I am in negotiations with owners of an 18 unit building built in the mid 1970s that they have fixed up a lot (new roof, new cabinets, new windows, new flooring). I have reviewed the rent roll and expense statements and all looks good. The asking price is $936,000, but my goal is to get it under contract at about $850,000 (maybe $875,000). The owners want at least $100,000 down (they have a small mortgage left). The numbers are great (CoC 46%, Net Cash Flow about $46,000).
My question is this: how do I go about getting a money partner on this? What would the best way to structure this? I am able to offer about a 12% annual return for the partner. Is this too much? Not enough?
If you find a money partner how much of your cash are you bringing to the table.
Ditto to what Joe said, Sterling. But are you sure about that (COC) return? Sounds mighty high. Sure that's not your Net Operating Income? If it is COC, you might want to take another look and VERIFY that number. If that's true, why would they sell?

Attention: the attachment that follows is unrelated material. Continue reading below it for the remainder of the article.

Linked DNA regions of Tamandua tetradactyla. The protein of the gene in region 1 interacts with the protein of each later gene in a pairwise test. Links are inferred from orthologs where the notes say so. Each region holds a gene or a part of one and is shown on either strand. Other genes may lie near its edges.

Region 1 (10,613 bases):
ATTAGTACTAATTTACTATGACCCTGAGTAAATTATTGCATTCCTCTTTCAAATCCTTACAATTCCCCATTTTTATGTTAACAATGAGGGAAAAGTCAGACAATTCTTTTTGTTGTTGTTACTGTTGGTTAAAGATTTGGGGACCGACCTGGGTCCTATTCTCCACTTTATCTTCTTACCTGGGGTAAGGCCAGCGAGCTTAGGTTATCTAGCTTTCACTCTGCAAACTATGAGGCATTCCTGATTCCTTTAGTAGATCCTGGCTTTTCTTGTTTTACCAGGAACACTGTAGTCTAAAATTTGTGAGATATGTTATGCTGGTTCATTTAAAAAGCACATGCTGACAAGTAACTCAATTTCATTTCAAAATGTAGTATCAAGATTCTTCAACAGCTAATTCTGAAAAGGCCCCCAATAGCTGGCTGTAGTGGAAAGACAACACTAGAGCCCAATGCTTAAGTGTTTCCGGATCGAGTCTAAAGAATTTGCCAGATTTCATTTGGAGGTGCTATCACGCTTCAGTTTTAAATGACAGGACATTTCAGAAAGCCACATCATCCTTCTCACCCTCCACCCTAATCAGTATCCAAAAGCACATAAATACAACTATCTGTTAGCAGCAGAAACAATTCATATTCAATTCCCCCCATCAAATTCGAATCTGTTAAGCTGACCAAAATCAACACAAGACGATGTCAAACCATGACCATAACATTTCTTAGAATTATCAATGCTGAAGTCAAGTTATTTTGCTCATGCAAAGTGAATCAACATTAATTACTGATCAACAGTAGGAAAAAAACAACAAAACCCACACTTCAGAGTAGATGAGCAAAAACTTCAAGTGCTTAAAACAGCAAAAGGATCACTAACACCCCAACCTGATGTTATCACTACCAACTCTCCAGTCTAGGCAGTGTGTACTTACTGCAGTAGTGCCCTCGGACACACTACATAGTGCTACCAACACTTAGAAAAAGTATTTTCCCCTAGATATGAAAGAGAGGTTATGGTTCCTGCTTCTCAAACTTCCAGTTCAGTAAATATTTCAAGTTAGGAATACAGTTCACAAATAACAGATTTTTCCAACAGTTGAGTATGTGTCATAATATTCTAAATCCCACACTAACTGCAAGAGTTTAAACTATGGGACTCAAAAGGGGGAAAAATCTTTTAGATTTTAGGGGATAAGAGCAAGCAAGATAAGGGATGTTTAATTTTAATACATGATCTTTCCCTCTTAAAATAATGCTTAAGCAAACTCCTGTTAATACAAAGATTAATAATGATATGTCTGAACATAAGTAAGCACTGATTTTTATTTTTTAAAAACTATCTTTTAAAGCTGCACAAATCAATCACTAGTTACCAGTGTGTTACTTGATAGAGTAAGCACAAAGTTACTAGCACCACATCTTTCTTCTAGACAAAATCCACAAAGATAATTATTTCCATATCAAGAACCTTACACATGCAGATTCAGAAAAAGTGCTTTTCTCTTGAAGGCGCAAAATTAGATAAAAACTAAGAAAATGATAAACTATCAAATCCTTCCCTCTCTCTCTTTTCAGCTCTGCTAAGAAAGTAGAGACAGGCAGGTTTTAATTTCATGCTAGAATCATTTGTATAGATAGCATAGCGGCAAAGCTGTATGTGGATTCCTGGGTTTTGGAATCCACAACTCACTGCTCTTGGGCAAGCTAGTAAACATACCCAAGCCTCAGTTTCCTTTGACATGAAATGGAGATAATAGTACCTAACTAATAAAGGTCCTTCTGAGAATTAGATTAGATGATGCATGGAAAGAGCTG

Scott Sewell, Anchorage Rental LLC
What's the story behind the sale? Why is the seller selling at this time? Problem? Life change (illness, death of a parent or spouse, retirement, etc.)?
Have you done a rent survey of the local market, i.e. nearby competing properties? Is the property operating at or below market occupancy levels? There can be an opportunity there and tremendous upside if it isn't and you can adjust your offer accordingly to compensate for that additional risk.
Is the mortgage that's left, assumable? Did you ask the seller whether they'd be open to doing seller financing? That would allow you to give them an income stream.
Another possibility you may want to look into is getting a bridge loan. Most of the time a commercial real estate bridge loan is nonrecourse, with LTV up to 65% or 75%, 6% to 9% interest rate, plus 1% orig fee on a 24 to 36 month repayment schedule. Obviously, a bridge loan is short-term financing. You have to know your exit strategy - resale or refinance in less than 3 years.
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